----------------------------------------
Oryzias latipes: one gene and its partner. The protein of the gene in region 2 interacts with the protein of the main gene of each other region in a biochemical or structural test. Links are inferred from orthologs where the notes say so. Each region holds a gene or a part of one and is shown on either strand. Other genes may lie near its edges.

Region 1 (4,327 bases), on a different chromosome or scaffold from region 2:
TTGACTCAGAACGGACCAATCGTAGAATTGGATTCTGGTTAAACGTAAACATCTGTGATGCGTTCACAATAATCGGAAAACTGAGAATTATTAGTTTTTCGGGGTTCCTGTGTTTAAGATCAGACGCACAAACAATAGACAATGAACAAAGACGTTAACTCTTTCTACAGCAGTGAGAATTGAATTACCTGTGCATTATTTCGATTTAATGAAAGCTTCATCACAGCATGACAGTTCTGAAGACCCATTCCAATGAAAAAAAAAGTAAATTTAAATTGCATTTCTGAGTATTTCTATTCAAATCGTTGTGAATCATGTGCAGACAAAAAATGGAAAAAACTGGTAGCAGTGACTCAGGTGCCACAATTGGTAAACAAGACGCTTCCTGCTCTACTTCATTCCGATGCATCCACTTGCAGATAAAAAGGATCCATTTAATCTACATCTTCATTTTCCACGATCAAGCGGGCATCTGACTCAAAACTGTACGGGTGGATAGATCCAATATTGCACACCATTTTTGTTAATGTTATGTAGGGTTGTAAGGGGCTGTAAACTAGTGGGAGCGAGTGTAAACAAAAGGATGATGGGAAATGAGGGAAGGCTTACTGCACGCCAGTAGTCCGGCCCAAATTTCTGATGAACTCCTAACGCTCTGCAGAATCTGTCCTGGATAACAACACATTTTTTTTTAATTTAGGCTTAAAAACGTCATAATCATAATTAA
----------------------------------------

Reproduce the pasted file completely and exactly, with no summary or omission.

Oryzias latipes: one gene and its partner. The protein of the gene in region 2 interacts with the protein of the main gene of each other region in a biochemical or structural test. Links are inferred from orthologs where the notes say so. Each region holds a gene or a part of one and is shown on either strand. Other genes may lie near its edges.

Region 1 (4,327 bases), on a different chromosome or scaffold from region 2:
TTGACTCAGAACGGACCAATCGTAGAATTGGATTCTGGTTAAACGTAAACATCTGTGATGCGTTCACAATAATCGGAAAACTGAGAATTATTAGTTTTTCGGGGTTCCTGTGTTTAAGATCAGACGCACAAACAATAGACAATGAACAAAGACGTTAACTCTTTCTACAGCAGTGAGAATTGAATTACCTGTGCATTATTTCGATTTAATGAAAGCTTCATCACAGCATGACAGTTCTGAAGACCCATTCCAATGAAAAAAAAAGTAAATTTAAATTGCATTTCTGAGTATTTCTATTCAAATCGTTGTGAATCATGTGCAGACAAAAAATGGAAAAAACTGGTAGCAGTGACTCAGGTGCCACAATTGGTAAACAAGACGCTTCCTGCTCTACTTCATTCCGATGCATCCACTTGCAGATAAAAAGGATCCATTTAATCTACATCTTCATTTTCCACGATCAAGCGGGCATCTGACTCAAAACTGTACGGGTGGATAGATCCAATATTGCACACCATTTTTGTTAATGTTATGTAGGGTTGTAAGGGGCTGTAAACTAGTGGGAGCGAGTGTAAACAAAAGGATGATGGGAAATGAGGGAAGGCTTACTGCACGCCAGTAGTCCGGCCCAAATTTCTGATGAACTCCTAACGCTCTGCAGAATCTGTCCTGGATAACAACACATTTTTTTTTAATTTAGGCTTAAAAACGTCATAATCATAATTAA